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Submitted by: American Forces Press Service
Story by: Ms. Donna Miles
Story Identification #: 20054207319
WASHINGTON (April 18, 2005) -- When it comes to buying prepaid phone cards to call home from Iraq or Afghanistan, not all cards are alike.
Friends and loved ones who purchase prepaid cards at supermarkets, gas stations or warehouse stores may think they're sending deployed troops a big stockpile of calling minutes. But that's often not the case.
Many prepaid cards that offer low per-minute calling charges are actually geared for stateside use, according to Judd Anstey, public affairs specialist for the Army and Air Force Exchange Service. When used overseas to call home, these-type prepaid cards often buy just a fraction of their advertised calling minutes.
In contrast, the Military Exchange Global Prepaid 550- and 200-unit phone cards, part of the "Help Our Troops Call Home" program, offer lower per-minute rates than other prepaid cards, including AT&T prepaid cards sold by other retailers, Anstey said. "It's the best value out there," he noted.
In fact, the program remains a big hit that's saving troops and their loved ones big dollars. And this is a year after the Defense Department made the unprecedented move of allowing military exchanges to sell prepaid phone cards to anyone wishing to buy them for deployed troops.
Last April, DoD introduced the since-named "Help Our Troops Call Home" program, which enables even people not otherwise entitled to exchange privileges to buy Military Exchange Global Prepaid Calling Cards for deployed troops.
A year later, the program is within striking distance of the $2 million mark -- enough to buy and distribute more than 78,000 prepaid cards, according to Anstey.
Cards purchased through the program can be sent to individual servicemembers or to "any servicemember" through the American Red Cross, United Service Organizations, Air Force Aid Society or Fisher House Foundation. During the past year alone, these partners have distributed almost 27,000 prepaid phone cards through the program, Anstey said. More than half of those cards were donated through the American Red Cross.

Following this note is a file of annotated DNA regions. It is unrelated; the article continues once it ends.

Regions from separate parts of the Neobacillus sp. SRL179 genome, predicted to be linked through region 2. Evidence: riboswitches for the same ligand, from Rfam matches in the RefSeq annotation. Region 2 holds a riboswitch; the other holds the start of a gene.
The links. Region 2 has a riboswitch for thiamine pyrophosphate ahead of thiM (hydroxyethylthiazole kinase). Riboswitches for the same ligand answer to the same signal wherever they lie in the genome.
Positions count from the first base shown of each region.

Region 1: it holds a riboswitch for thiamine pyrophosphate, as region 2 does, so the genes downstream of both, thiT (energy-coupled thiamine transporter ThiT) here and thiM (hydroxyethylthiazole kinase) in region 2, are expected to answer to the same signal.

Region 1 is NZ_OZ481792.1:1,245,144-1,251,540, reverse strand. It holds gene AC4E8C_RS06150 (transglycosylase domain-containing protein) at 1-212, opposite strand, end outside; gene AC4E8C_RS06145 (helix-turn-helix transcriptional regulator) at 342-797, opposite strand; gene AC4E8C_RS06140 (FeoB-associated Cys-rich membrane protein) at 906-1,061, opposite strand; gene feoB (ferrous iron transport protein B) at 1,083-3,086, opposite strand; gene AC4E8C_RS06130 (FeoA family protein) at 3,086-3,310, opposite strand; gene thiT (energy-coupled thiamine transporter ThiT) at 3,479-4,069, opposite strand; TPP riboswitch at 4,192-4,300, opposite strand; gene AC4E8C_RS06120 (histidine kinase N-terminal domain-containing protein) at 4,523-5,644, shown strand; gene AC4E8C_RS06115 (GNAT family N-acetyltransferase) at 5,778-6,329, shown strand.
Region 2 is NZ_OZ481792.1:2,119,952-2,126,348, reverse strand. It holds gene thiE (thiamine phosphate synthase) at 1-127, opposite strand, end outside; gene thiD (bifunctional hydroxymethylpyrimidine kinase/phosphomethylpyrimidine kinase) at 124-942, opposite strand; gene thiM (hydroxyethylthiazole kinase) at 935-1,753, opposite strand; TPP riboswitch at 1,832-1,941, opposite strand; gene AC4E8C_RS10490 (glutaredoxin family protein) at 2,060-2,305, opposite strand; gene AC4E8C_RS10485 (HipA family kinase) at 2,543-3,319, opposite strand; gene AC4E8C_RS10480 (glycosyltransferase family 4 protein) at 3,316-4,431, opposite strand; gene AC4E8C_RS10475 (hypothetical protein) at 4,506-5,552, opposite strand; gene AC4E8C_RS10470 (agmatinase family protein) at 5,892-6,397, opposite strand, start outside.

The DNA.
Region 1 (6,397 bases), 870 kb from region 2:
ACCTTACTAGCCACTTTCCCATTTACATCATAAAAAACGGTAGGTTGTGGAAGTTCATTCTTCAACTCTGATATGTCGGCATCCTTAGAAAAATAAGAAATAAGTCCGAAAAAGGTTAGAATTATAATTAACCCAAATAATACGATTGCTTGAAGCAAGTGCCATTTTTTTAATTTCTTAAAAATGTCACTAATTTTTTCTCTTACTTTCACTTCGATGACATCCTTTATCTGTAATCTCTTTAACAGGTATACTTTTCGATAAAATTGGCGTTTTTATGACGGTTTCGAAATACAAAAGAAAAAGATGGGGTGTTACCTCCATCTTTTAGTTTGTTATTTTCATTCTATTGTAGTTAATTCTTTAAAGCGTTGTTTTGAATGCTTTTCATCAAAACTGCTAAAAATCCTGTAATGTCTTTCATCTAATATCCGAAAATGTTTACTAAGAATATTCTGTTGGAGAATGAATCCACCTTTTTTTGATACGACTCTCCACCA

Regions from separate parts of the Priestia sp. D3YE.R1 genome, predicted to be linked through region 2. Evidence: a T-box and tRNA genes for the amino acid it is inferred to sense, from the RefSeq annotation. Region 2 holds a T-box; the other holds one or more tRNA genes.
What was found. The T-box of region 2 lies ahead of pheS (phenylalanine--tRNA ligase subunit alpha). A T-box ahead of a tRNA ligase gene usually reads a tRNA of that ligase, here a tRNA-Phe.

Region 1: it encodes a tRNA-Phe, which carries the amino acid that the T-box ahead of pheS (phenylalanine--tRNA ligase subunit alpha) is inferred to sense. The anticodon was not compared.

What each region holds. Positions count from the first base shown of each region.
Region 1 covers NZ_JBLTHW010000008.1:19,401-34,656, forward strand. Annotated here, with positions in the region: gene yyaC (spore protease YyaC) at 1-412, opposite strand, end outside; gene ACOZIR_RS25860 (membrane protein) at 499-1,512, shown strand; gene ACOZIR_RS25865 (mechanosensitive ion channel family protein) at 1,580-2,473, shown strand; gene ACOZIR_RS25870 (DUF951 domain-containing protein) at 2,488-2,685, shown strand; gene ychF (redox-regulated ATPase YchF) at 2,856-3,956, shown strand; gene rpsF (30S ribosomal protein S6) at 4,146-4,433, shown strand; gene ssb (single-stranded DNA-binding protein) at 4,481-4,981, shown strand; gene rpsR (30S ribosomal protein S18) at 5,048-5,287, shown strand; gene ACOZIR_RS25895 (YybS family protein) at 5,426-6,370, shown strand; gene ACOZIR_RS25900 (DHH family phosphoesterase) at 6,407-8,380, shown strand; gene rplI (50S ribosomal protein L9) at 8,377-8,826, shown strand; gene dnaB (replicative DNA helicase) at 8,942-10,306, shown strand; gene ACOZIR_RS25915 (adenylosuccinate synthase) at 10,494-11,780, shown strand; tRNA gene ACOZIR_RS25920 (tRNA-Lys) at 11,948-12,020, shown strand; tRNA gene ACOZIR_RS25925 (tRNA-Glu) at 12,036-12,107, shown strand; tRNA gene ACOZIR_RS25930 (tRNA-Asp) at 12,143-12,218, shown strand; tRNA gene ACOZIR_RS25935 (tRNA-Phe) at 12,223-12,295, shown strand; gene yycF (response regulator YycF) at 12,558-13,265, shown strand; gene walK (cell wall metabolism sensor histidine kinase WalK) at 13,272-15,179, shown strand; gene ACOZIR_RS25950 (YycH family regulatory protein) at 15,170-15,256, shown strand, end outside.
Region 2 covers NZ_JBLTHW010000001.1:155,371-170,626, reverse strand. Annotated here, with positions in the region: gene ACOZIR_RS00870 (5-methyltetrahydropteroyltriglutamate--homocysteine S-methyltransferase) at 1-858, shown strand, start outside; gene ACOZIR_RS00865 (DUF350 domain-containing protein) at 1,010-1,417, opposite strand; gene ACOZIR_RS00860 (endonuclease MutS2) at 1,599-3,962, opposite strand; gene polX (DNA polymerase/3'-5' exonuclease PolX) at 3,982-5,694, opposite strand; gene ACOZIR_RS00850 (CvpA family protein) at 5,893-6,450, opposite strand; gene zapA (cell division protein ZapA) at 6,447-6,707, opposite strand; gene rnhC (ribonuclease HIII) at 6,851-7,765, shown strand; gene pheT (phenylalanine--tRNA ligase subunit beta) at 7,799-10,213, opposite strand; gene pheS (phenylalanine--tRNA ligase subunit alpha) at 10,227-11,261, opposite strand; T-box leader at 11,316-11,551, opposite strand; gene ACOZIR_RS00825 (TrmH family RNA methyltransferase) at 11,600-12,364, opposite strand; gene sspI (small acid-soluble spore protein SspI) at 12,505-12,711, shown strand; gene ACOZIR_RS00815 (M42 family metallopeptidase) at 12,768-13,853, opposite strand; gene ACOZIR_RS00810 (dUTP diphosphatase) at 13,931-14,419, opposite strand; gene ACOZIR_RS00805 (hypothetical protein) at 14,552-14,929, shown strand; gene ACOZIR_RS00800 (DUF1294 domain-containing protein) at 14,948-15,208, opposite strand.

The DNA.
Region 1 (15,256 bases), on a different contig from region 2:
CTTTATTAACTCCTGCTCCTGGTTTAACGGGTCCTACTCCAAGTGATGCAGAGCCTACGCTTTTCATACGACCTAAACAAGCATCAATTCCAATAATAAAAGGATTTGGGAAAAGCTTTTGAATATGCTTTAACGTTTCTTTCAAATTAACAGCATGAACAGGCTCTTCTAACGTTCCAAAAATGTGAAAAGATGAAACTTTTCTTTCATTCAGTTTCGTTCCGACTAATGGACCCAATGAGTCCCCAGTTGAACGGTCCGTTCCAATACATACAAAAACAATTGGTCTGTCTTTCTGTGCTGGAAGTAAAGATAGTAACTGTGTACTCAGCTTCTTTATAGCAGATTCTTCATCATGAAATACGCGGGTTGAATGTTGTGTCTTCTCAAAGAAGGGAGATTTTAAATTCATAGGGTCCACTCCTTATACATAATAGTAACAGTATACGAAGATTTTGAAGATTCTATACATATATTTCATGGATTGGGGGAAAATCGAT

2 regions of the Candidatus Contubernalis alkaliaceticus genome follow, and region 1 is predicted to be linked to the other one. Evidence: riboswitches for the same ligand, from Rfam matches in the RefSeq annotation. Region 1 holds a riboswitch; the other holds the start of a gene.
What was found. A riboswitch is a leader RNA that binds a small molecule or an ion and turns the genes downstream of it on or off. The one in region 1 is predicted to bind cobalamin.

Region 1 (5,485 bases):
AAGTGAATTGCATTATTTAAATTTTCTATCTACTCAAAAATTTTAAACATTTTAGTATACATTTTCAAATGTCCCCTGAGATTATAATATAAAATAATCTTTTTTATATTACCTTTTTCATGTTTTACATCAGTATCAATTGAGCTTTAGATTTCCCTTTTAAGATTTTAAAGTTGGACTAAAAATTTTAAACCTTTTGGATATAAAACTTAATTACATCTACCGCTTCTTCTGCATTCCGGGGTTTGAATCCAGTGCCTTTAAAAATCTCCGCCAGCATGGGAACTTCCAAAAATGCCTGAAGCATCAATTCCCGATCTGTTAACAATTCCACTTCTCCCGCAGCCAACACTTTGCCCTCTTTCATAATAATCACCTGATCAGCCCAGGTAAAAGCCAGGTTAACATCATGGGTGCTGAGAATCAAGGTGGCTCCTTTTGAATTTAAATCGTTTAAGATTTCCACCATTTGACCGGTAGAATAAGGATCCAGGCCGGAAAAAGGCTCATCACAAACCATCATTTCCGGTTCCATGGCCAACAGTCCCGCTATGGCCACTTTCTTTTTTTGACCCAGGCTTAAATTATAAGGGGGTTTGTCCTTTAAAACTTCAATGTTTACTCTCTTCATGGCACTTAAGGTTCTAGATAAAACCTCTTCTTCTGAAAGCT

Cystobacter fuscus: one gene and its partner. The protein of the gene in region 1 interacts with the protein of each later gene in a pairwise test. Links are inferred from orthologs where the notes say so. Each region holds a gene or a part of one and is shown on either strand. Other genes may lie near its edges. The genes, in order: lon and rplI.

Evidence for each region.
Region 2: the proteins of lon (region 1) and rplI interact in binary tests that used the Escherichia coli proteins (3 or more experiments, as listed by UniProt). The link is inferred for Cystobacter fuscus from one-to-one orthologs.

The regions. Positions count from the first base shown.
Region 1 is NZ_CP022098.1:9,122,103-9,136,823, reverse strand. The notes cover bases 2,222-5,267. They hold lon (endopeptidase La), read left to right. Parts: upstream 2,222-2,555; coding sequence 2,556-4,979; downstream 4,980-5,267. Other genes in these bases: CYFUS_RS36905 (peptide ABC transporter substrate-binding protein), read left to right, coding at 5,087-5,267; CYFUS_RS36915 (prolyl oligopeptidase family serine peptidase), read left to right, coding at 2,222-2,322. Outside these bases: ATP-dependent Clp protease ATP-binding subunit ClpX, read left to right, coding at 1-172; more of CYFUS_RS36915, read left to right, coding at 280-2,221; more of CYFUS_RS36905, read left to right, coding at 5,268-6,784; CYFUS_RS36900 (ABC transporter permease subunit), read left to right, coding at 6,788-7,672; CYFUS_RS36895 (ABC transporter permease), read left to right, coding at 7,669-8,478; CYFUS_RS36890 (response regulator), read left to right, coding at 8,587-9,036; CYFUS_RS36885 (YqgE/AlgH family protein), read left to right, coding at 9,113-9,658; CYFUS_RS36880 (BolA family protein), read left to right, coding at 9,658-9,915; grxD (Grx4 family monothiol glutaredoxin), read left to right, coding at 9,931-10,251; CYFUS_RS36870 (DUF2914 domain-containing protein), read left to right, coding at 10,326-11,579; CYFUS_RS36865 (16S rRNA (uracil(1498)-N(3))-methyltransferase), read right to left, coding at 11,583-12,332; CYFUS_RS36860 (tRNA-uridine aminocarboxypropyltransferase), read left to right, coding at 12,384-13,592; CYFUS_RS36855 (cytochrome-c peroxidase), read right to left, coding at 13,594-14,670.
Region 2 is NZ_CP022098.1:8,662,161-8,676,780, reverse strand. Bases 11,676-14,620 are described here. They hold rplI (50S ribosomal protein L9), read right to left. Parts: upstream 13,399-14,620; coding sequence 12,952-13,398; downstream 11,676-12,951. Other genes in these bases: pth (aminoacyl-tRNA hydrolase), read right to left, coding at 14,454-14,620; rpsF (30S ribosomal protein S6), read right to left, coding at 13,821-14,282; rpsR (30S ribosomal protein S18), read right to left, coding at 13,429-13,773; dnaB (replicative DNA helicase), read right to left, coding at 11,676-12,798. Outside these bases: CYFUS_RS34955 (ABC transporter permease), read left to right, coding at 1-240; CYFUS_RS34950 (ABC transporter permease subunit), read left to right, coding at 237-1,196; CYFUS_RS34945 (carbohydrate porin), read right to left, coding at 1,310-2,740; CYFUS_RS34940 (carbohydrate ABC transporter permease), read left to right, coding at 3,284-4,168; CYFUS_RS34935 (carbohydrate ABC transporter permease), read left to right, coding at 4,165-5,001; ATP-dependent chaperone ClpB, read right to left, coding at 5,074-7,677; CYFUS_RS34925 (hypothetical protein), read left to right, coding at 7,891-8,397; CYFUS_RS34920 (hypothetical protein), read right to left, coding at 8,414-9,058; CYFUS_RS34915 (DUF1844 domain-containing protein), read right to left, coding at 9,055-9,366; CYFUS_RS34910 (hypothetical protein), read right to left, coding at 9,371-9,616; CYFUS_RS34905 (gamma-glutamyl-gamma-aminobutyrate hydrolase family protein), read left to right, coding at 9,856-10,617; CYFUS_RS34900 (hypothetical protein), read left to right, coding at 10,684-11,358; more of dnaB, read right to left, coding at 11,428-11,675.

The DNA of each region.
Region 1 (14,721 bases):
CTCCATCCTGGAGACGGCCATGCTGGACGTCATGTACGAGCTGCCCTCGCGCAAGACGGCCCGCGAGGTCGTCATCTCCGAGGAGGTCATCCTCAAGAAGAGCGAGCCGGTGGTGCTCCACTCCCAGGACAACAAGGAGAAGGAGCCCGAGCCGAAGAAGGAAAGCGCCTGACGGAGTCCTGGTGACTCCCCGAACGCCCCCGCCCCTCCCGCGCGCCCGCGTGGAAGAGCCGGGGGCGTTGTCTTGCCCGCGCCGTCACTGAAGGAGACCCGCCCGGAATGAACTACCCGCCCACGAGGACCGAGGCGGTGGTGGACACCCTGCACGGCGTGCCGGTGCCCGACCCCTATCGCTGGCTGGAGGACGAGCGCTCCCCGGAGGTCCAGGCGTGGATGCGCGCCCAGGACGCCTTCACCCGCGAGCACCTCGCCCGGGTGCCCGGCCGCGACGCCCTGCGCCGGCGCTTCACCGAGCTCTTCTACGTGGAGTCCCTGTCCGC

If usage is any gauge of the cards' popularity, they're a big hit. During February alone, troops generated nearly 20 million minutes of calls using the cards at AAFES phone centers in the Middle East, Anstey said.
The Help Our Troops Call Home program enables the public to tap into an exclusive DoD contract with AT&T that gives troops the lowest per-minute fees for calls placed from AT&T phone centers, Anstey said.
If the card is purchased in the United States, the per-minute fees are 21 cents a minute from Iraq, Afghanistan or Kuwait. If the deployed servicemember buys the card overseas, the rates are even lower -- 19 cents a minute from Iraq, Afghanistan or Kuwait, Anstey said.
These rates are lower than they were a year ago, Anstey said, and compare to as much as 40 cents per minute charged by some phone-card companies after converting calling units to actual calling minutes.
In addition to low rates, the military prepaid cards don't expire and aren't subject to additional charges or connection fees, he said.
Army Lt. Col. Debra Pressley, AAFES' chief of corporate communications, called the public outpouring through the Help Our Troops Call Home program "inspiring."
"The decision to allow the exchange services to work directly with the American public has provided a textbook study in how to safely and effectively support our troops," she said.
One participating organization, the USO, has sent almost 1,700 prepaid cards through the program, according to Donna St. John, spokeswoman for the USO World Headquarters, in Washington. That's in addition to the USO's own "Operation Phone Home" program, which had sent almost 300,000 100-minute global calling cards to deployed troops as of April 1, St. John said. AT&T has donated more than $6 million in prepaid cards to the USO program.
The USO also distributes prepaid phone cards to wounded troops recuperating at military hospitals stateside and overseas and has included "several hundred thousand" phone cards in Operation USO Care Package boxes sent to deployed troops, St. John said.
More information about the Military Exchange Global Prepaid Calling Card is available on the Army and Air Force Exchange Service, the Navy Exchange and the Marine Corps Exchange Web sites, or by calling (800) 527-2345.